Members of the BJU School of Health Professions advisory board met with an estimated 100 students in a career advice session on Friday, March 15. The eight-member panel shared pivotal moments from their backgrounds that influenced their choice of health profession. The panel then spread around the room while students moved from professional to professional asking questions and gleaning valuable information.
Panel members included:
- Gary Cobb—surgeon, Community Health Network
- Albert Bonnema—Lt. Col. USAF, Population Health Support Division
- Deborah Hutcheon—registered dietitian and assistant professor, Rutgers University
- Thom Bacon—commander USAF retired, 39th Medical Group
- Karin Henderson—executive director, Cone Health Systems
- Brian Romig—director, Navigant (consulting)
- Sulaiman Sulaiman—chief information officer, iMethods
- Marcelo Martinez-Ferro—pediatric surgeon, Argentina
- Martin Clark—consultant, former president, Kettering Medical Center Foundation
Advice to Students
As the panel members introduced themselves to students, many included brief words of advice.
Cone Health executive director of strategic management Karin Henderson said, “In healthcare, you will see the best of humanity and the worst. You’re going to see tragedy. You’re going to see miracles. . .. Figure out what is your ‘why’ because it’s your ‘why’ that is going to help you deal with the chaos that comes your way.”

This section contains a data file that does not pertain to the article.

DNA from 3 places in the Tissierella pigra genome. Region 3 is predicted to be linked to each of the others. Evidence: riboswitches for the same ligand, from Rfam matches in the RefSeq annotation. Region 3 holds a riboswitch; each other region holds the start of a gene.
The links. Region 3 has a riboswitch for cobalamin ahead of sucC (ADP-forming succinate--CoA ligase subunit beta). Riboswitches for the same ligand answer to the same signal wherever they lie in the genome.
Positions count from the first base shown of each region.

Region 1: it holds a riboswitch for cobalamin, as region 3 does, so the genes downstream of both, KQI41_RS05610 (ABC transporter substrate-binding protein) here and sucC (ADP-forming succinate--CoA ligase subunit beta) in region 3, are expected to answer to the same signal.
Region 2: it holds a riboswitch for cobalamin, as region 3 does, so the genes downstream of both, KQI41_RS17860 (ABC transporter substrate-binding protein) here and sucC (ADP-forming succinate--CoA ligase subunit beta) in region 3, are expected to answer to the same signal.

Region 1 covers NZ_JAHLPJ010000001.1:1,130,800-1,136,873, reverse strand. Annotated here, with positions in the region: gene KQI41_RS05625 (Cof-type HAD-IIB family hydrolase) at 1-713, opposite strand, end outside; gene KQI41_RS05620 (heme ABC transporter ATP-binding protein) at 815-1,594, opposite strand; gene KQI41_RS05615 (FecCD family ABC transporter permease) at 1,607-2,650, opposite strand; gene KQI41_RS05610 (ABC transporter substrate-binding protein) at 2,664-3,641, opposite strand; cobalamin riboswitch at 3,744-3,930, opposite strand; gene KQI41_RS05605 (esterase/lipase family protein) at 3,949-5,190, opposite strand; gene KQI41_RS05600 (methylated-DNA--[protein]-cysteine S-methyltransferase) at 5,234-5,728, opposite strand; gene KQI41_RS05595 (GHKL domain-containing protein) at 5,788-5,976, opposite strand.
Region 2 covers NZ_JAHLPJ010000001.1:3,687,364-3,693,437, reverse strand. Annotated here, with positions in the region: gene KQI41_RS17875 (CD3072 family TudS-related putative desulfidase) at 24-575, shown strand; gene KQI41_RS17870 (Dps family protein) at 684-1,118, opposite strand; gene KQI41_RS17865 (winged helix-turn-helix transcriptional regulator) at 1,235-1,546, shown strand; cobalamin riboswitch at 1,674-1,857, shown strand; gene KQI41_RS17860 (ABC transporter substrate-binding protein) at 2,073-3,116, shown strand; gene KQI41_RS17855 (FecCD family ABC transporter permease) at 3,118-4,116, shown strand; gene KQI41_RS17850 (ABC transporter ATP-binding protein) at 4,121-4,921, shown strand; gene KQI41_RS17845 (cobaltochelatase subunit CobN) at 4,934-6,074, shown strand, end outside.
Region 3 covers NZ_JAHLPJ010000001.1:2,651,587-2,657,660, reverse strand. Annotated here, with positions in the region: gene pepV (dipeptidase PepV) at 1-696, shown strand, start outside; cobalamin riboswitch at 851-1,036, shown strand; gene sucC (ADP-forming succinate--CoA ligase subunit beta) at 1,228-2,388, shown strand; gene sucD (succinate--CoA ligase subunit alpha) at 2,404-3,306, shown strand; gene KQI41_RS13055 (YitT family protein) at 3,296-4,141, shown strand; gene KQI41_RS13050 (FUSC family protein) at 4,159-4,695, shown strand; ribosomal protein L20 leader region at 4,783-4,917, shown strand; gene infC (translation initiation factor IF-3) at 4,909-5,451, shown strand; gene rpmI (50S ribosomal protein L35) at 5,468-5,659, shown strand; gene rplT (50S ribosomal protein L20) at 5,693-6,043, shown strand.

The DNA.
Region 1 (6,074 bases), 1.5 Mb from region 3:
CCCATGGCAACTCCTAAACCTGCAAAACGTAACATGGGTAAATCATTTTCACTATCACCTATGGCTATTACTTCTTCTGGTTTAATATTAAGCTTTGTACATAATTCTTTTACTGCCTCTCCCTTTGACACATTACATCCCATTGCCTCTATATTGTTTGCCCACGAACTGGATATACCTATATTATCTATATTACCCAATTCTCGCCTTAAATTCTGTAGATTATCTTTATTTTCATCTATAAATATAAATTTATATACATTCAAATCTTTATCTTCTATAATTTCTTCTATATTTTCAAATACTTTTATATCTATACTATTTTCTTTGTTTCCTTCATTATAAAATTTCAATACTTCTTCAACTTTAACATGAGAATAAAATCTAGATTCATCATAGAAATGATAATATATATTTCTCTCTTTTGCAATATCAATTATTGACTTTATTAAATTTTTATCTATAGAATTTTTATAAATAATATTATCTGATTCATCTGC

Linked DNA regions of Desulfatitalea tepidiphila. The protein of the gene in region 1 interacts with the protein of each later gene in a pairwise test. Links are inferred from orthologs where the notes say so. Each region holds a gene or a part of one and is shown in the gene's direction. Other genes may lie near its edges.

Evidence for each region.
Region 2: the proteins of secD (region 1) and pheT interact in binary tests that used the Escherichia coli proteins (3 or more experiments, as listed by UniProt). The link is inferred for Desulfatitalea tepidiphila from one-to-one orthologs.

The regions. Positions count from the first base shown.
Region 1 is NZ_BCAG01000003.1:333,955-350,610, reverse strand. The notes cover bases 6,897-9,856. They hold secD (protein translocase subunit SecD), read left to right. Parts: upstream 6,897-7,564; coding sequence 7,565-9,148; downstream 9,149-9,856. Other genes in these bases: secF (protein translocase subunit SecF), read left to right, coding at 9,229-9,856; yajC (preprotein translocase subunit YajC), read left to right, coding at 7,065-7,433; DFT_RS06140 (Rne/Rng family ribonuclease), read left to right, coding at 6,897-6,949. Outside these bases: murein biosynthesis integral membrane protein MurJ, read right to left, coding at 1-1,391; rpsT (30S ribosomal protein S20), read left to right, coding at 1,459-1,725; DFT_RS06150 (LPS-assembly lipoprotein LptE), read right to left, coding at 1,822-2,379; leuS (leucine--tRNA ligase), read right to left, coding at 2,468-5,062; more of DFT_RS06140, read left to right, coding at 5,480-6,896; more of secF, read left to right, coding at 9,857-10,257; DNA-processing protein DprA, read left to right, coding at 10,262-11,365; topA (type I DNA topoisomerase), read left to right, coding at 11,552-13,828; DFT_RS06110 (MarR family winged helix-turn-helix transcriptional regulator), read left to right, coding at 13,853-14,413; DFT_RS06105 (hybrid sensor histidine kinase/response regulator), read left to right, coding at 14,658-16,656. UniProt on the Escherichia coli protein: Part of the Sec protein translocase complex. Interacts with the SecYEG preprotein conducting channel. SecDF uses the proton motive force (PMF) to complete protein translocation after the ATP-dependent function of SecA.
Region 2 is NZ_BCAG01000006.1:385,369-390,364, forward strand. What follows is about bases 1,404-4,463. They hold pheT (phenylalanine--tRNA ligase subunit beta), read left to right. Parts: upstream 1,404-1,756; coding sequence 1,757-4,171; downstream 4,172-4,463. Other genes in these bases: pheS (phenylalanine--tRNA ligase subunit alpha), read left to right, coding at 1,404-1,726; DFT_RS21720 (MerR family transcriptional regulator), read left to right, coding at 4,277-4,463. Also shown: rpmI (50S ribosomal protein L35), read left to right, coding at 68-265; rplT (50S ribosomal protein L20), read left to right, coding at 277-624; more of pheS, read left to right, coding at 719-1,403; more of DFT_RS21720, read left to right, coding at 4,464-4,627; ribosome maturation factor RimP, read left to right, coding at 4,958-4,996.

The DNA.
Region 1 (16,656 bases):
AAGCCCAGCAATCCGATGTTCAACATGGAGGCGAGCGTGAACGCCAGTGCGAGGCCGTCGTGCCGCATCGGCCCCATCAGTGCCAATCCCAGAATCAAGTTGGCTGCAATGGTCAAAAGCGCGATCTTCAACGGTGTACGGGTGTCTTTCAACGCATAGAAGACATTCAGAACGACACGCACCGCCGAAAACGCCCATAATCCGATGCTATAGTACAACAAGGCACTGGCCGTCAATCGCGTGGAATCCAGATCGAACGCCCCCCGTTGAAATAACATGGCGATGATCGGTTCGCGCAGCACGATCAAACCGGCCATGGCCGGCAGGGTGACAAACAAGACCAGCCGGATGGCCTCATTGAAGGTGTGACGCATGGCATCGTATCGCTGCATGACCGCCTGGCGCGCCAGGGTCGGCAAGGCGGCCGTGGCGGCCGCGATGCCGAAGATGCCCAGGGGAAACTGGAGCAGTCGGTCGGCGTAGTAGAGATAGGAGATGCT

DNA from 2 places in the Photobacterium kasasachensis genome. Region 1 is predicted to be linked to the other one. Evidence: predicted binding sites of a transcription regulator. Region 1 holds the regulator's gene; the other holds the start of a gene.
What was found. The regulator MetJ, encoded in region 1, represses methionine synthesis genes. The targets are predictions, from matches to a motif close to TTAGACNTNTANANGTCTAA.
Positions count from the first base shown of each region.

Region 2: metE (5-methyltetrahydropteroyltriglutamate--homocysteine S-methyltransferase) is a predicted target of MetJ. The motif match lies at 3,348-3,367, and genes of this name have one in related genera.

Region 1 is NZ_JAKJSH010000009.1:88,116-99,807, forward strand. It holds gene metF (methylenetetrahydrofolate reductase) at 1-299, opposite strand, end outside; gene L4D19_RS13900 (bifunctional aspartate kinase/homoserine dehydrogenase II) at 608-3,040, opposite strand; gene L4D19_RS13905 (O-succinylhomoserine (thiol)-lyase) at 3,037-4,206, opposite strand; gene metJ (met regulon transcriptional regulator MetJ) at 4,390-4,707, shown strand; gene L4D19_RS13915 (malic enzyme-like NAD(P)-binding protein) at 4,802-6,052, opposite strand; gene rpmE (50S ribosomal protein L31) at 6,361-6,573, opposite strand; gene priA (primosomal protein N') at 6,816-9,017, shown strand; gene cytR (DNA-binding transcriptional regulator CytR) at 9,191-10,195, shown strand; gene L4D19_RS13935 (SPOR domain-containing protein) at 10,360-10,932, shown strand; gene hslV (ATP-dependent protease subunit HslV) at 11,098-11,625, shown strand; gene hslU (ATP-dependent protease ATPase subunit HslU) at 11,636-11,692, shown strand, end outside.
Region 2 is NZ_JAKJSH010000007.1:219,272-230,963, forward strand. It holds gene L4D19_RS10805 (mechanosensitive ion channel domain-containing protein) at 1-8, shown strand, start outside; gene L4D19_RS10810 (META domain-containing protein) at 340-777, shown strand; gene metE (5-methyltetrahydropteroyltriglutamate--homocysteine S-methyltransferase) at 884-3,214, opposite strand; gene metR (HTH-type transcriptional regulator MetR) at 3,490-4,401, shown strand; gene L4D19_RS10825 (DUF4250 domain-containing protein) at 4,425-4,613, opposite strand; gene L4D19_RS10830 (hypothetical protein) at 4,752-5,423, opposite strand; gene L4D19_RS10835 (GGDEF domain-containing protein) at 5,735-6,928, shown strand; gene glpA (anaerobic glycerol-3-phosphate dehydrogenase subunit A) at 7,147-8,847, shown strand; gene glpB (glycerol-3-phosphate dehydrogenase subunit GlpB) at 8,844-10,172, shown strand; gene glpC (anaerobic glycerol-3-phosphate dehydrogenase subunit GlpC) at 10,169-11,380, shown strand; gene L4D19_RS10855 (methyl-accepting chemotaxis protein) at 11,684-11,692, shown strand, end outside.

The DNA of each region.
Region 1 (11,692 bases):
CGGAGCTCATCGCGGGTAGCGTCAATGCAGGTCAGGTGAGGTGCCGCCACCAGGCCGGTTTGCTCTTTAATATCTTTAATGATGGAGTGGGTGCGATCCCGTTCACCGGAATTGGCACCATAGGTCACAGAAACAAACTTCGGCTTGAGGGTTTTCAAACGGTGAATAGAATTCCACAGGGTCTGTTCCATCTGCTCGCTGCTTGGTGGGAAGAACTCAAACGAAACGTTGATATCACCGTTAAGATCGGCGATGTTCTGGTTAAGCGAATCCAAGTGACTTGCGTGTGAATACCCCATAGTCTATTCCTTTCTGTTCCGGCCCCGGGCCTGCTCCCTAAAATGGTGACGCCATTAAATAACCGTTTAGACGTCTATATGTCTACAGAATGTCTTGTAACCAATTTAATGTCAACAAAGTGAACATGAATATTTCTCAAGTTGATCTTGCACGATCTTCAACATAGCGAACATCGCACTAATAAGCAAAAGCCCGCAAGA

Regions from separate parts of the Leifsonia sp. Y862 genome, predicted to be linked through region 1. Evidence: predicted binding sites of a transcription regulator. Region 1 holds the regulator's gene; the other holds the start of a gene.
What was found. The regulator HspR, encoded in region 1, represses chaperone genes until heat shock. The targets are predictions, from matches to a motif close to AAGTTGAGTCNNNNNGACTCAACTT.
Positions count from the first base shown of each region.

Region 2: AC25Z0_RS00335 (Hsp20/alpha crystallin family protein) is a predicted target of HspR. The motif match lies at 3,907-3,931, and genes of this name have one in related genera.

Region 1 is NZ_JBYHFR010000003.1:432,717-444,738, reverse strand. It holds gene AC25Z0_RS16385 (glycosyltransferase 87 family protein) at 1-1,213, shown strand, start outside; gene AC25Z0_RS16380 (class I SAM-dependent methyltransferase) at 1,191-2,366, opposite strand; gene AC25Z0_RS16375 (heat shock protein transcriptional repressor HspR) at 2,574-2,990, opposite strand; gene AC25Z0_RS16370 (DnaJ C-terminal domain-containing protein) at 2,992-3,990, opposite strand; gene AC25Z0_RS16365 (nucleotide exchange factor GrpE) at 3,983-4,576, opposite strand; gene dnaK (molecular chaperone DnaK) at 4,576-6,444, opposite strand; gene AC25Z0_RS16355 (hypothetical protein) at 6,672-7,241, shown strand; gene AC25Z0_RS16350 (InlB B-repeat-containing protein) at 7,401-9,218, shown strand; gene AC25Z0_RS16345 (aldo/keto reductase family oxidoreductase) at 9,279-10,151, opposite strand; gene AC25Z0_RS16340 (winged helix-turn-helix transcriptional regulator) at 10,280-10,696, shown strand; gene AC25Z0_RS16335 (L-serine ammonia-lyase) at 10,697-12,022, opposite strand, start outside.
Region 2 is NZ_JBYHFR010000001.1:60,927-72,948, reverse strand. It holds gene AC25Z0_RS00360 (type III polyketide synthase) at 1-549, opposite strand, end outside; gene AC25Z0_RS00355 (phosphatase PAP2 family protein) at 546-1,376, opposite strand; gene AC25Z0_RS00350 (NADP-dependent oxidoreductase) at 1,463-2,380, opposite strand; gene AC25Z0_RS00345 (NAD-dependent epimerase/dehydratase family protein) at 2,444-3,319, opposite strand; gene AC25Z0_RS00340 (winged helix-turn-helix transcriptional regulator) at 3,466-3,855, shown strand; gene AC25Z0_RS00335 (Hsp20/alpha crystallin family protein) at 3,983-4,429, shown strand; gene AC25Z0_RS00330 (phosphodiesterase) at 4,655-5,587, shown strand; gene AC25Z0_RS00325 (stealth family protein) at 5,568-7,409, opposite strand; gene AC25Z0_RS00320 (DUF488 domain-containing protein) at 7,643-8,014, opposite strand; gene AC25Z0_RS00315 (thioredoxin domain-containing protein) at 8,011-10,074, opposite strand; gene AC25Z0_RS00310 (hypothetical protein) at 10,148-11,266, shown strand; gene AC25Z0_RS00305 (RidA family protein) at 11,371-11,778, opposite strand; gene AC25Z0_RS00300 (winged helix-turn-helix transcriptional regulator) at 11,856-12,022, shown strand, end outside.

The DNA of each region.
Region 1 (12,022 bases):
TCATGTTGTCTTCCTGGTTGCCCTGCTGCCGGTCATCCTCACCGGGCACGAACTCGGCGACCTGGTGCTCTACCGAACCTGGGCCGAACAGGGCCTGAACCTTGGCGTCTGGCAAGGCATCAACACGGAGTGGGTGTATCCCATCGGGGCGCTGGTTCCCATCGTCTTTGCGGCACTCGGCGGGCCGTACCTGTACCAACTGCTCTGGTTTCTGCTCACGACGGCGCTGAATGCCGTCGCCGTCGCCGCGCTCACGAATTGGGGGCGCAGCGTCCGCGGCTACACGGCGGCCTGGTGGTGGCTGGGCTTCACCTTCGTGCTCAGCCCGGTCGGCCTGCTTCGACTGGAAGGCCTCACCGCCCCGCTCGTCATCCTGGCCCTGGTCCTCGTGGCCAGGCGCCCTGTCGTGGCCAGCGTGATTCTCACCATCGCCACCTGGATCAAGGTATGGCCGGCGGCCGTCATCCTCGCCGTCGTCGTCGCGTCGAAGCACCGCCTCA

Former Kettering Medical Center Foundation president Martin Clark charged students to make decisions by considering who God made them to be, then using the talents He gave for His glory. “Vocational decisions, career decisions can be made best—for me, at least—by answering two questions. The first question is, what do I have from God? The second question is, how do I use it for His glory? Now, those are incredibly simple questions. The answers can be incredibly complex [and] are always changing.”
Brian Romig, director of Navigant in Dallas, Texas, pulled a single thread and tied all the comments together: “There’s a theme here: continuously learn.” All the panelists agreed that being open to learn from the changes and opportunities God brings was the key to a successful career in healthcare.
Value to BJU
In addition to providing guidance and mentorship to students in the health profession fields, the advisory board also provides value to BJU.
According to Deborah Hutcheon, registered dietitian and assistant professor in the Department of Clinical and Preventive Nutritional Sciences with Rutgers University, “[The advisory board] will help in developing programs and developing schools in focused markets. … Historically, Bob Jones University has been more focused on seminary training or the fine arts area or the educational areas. I think this will help propel the University forward in a new area and a new market for students, and even [open] a new ministry area for students as they’re going out.”
Members also see value for themselves in being part of the advisory board. As Dr. Marcelo Martinez-Ferro stated, the value to him is “more what I learn than what I advise.”